Three-four years ago, when I first pulled up the rug from my 2nd floor hall, it struck me for the first time that I live in an old house.
Of course I've always "known" that--intellectually. It's just that with the beige carpet and the beige trim and the beige wallpaper it didn't feel any age in particular. This, despite the POs-1's attempt at applied-gingerbread Victorianizing. The house's age and character was so muffled up and cocooned.
But as soon as I saw that dark shellacked pine floor, even with all the paint drips on it, I began to have a feeling for the house as something that had seen nearly one hundred years. I was taken with an almost visceral sense of the living that has gone on here in that time. It was a little like freeing the ghosts, in a good way.
So now the floor is stripped, the wider gaps are filled with shim strips cut from original floorboard material, and tonight's project was to finish removing the fifty or sixty 8d (2-1/2") and 5p (1-3/4") common nails the previous owners felt compelled to drive into the floorboards. Around me was more evidence of their work, in the 1/2" gouges left by the carpet pad staples. But I'm afraid I added my own bit of history to the floor . . . I did my best not to wreak destruction getting the screwdriver tip (yeah, a regular screwdriver) under the nailheads, but sometimes bits of the wood came up with the nail, anyway.
Well. Not as bad as what I did the other day with the five-in-one tool, and oh, I hope the sanding will remove the evidence here!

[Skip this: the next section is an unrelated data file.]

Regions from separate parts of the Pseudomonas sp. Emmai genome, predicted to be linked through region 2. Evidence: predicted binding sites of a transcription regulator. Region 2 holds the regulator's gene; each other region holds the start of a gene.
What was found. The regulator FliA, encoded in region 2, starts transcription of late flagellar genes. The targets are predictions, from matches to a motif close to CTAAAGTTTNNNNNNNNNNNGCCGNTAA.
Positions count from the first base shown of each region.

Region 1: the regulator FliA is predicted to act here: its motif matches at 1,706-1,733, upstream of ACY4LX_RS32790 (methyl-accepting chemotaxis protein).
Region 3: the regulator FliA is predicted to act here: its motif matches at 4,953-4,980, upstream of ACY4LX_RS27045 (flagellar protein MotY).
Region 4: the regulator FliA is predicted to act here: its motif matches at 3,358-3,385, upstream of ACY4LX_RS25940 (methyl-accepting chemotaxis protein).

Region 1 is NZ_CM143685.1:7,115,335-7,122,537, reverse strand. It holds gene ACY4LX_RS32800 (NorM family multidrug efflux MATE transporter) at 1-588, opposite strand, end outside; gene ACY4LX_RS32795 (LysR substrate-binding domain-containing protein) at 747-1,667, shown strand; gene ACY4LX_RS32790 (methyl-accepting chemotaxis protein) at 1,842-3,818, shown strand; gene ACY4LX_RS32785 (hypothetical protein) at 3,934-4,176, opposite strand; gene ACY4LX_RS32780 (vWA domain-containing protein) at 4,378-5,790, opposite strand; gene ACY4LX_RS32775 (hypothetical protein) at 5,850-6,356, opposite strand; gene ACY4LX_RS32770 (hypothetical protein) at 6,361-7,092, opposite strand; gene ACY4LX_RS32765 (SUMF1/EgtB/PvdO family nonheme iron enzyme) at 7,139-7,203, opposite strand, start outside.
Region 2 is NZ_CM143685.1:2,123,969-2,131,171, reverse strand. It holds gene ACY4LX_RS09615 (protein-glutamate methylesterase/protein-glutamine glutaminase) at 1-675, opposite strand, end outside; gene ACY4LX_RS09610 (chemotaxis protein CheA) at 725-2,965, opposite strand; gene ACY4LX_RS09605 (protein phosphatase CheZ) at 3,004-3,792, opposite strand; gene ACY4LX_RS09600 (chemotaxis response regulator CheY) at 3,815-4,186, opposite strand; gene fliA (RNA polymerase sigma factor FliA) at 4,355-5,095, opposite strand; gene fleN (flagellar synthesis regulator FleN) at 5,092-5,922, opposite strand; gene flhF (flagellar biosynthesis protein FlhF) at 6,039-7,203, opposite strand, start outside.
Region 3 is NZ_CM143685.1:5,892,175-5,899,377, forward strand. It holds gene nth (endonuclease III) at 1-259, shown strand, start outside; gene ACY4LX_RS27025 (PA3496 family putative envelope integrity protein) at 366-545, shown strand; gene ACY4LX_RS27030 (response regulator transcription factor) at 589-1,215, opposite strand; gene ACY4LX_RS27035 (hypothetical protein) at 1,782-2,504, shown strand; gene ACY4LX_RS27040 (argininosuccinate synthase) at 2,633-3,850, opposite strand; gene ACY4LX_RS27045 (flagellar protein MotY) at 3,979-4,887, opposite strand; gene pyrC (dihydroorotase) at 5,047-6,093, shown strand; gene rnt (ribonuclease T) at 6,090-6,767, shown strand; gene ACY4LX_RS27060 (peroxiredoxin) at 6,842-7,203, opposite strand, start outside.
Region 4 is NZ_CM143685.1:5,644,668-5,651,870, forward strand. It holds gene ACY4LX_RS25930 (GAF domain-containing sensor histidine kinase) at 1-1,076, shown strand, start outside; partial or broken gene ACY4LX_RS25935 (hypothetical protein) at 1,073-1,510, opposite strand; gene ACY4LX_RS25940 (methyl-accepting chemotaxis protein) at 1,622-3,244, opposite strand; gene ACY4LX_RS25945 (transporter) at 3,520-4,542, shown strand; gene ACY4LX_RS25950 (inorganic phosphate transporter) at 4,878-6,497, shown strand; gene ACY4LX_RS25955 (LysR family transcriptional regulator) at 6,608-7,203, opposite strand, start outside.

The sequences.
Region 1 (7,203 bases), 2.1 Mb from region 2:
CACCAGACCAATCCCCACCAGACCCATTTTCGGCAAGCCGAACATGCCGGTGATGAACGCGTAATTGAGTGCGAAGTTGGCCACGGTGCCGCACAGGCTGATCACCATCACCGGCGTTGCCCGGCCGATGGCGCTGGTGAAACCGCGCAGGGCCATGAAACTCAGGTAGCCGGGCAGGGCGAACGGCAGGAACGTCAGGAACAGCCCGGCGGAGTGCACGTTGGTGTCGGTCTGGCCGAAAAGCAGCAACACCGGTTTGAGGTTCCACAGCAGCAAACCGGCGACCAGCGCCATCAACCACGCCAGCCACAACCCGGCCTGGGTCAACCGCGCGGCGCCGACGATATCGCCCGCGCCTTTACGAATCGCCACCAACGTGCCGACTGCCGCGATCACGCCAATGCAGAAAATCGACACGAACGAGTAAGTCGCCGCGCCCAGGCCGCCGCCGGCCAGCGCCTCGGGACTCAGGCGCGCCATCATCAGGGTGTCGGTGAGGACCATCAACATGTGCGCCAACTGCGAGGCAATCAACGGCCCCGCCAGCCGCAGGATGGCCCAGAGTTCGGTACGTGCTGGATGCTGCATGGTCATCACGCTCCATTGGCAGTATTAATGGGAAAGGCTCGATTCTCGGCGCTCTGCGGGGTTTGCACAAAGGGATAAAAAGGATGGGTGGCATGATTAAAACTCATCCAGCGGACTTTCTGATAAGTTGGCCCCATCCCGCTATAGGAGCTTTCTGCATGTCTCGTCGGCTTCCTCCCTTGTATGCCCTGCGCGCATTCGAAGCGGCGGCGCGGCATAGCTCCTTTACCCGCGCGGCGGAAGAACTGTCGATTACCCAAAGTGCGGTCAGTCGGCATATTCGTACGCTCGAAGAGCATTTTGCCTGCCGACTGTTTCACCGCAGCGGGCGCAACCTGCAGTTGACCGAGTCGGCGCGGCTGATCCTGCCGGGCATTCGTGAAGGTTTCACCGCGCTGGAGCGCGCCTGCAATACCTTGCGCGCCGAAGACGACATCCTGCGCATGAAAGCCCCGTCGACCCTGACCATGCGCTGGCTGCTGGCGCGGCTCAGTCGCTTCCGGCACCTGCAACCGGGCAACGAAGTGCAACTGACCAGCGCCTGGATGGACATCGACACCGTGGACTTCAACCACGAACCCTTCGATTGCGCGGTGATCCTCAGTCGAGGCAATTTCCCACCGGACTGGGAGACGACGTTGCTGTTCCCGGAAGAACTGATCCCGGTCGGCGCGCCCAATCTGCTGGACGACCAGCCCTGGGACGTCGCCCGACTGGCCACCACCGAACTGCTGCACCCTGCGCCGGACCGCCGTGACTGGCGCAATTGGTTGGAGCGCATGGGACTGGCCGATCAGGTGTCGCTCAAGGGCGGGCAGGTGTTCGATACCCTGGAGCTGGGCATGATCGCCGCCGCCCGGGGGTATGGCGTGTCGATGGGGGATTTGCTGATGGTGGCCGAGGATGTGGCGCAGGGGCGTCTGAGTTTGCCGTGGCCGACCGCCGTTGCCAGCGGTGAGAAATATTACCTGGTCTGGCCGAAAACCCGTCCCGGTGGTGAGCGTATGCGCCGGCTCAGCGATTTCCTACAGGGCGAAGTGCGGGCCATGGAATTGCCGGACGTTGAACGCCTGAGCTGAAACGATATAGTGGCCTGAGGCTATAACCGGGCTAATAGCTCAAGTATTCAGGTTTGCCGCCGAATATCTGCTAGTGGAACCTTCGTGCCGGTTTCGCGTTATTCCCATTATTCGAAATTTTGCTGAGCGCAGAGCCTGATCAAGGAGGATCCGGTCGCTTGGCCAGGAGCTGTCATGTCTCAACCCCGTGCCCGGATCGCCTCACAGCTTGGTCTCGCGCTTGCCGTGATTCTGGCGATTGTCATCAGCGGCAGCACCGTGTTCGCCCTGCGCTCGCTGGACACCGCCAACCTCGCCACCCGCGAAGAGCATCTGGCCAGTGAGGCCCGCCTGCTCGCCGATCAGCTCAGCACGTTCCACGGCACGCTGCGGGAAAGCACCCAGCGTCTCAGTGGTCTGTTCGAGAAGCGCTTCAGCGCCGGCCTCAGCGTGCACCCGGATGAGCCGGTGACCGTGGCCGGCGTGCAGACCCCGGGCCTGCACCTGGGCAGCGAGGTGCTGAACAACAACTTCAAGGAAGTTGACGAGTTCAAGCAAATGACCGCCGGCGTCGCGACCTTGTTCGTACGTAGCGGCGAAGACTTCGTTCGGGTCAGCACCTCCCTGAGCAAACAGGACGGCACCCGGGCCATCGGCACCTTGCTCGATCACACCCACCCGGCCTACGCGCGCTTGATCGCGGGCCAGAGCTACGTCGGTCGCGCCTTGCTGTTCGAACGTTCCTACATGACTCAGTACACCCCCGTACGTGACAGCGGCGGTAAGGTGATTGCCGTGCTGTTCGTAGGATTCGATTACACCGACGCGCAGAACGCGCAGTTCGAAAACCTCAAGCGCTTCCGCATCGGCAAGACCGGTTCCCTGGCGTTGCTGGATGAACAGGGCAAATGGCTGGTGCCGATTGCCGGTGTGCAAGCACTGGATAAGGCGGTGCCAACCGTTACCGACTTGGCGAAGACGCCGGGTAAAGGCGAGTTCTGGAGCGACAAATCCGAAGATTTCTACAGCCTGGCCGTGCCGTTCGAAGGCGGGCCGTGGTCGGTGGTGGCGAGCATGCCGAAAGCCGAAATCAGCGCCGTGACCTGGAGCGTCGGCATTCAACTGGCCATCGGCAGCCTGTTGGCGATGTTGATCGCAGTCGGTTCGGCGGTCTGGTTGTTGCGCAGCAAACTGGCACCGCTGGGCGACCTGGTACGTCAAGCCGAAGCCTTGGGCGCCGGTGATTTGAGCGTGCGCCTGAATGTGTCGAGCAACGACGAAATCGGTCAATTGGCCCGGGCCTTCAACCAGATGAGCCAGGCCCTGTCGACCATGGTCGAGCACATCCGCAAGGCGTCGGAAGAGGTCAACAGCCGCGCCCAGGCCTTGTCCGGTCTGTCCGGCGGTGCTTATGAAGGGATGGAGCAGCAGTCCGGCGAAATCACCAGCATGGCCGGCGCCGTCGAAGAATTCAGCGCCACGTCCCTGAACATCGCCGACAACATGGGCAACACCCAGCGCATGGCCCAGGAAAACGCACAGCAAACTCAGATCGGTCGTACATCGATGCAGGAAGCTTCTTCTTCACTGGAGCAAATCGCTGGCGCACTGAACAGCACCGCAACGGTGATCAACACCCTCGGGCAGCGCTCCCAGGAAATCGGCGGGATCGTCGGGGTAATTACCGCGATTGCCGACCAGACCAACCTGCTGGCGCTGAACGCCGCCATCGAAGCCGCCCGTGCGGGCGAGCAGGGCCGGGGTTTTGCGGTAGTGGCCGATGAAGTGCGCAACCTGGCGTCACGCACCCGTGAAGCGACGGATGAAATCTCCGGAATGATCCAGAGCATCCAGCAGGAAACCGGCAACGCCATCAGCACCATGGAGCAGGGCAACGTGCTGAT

But who needs perfect? People pay thousands of dollars for that authentic "distressed" look, and here I was creating my own for free.
(Pause for hollow laugh.)
In some cases, the nails were too small to pry up. Those I rammed in with a nail set. In two or three cases, the heads on the bigger nails came off; those shanks got countersunk, too.
Now that the nails are up and out (or down and in), I find myself walking over the floor monitoring the squeak. It squeaked before, didn't it? Sure, it did. It's just the voice of an old house that I hadn't really noticed before. We're not talking the scream of the family banshee at 3:00 in the morning; just the familiar signal that a person is treading there.
What I was checking for was any sign that anything was dangerously loose now that the surface nails are gone. No, everything seems nice and tight (maybe the shims help!). Wonder what those nails were put there for in the first place?
After this, I took my grandfather's old hand plane (now sharpened) and planed down the parts of the shim strips that stuck above the floor surface. I am no expert at planing. So I'll state the obvious: Planing rewards the bold. That is, make good long strokes and keep going. It's the short, tentative strokes that leave the gouges.
I have a bit of cupping on my floorboards, so I expect to have to take it down with the rough sanding. Which should get rid of any inadvertant "antiquing effects" my planing has left.
I still think it would be really great if I could get the floor refinished before I go into the hospital the 22nd. Depends greatly on whether I do my shellac color tests and hit on the right color in time.